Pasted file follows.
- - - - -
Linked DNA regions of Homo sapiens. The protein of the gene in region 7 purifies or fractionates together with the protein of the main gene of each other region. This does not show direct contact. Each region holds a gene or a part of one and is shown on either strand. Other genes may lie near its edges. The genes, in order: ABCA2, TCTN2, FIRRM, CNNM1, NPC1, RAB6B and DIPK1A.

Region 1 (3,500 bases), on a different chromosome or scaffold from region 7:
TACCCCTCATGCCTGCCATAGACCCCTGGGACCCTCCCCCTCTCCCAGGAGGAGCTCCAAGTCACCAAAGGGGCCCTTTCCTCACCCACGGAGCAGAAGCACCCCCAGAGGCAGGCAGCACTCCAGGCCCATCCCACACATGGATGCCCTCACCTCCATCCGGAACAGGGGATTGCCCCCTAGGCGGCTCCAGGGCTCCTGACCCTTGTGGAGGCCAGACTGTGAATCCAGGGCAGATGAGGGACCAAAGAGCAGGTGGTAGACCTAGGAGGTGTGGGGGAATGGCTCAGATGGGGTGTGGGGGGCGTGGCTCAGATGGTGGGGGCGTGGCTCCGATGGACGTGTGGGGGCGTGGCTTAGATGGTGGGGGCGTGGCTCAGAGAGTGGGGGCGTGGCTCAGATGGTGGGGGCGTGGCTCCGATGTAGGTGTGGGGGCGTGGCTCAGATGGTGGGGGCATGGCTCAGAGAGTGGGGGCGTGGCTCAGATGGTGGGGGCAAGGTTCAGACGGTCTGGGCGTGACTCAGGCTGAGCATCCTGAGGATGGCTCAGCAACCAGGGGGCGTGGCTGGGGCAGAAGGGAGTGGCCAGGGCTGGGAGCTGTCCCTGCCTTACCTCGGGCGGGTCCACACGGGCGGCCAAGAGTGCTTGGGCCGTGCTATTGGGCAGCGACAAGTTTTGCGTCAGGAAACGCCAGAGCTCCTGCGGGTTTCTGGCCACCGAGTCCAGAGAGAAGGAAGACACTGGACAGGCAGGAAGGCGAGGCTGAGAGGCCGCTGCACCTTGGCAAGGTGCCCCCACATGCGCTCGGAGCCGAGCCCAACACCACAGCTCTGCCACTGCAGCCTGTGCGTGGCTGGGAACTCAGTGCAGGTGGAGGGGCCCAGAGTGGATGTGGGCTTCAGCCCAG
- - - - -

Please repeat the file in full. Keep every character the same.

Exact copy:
Linked DNA regions of Homo sapiens. The protein of the gene in region 7 purifies or fractionates together with the protein of the main gene of each other region. This does not show direct contact. Each region holds a gene or a part of one and is shown on either strand. Other genes may lie near its edges. The genes, in order: ABCA2, TCTN2, FIRRM, CNNM1, NPC1, RAB6B and DIPK1A.

Region 1 (3,500 bases), on a different chromosome or scaffold from region 7:
TACCCCTCATGCCTGCCATAGACCCCTGGGACCCTCCCCCTCTCCCAGGAGGAGCTCCAAGTCACCAAAGGGGCCCTTTCCTCACCCACGGAGCAGAAGCACCCCCAGAGGCAGGCAGCACTCCAGGCCCATCCCACACATGGATGCCCTCACCTCCATCCGGAACAGGGGATTGCCCCCTAGGCGGCTCCAGGGCTCCTGACCCTTGTGGAGGCCAGACTGTGAATCCAGGGCAGATGAGGGACCAAAGAGCAGGTGGTAGACCTAGGAGGTGTGGGGGAATGGCTCAGATGGGGTGTGGGGGGCGTGGCTCAGATGGTGGGGGCGTGGCTCCGATGGACGTGTGGGGGCGTGGCTTAGATGGTGGGGGCGTGGCTCAGAGAGTGGGGGCGTGGCTCAGATGGTGGGGGCGTGGCTCCGATGTAGGTGTGGGGGCGTGGCTCAGATGGTGGGGGCATGGCTCAGAGAGTGGGGGCGTGGCTCAGATGGTGGGGGCAAGGTTCAGACGGTCTGGGCGTGACTCAGGCTGAGCATCCTGAGGATGGCTCAGCAACCAGGGGGCGTGGCTGGGGCAGAAGGGAGTGGCCAGGGCTGGGAGCTGTCCCTGCCTTACCTCGGGCGGGTCCACACGGGCGGCCAAGAGTGCTTGGGCCGTGCTATTGGGCAGCGACAAGTTTTGCGTCAGGAAACGCCAGAGCTCCTGCGGGTTTCTGGCCACCGAGTCCAGAGAGAAGGAAGACACTGGACAGGCAGGAAGGCGAGGCTGAGAGGCCGCTGCACCTTGGCAAGGTGCCCCCACATGCGCTCGGAGCCGAGCCCAACACCACAGCTCTGCCACTGCAGCCTGTGCGTGGCTGGGAACTCAGTGCAGGTGGAGGGGCCCAGAGTGGATGTGGGCTTCAGCCCAG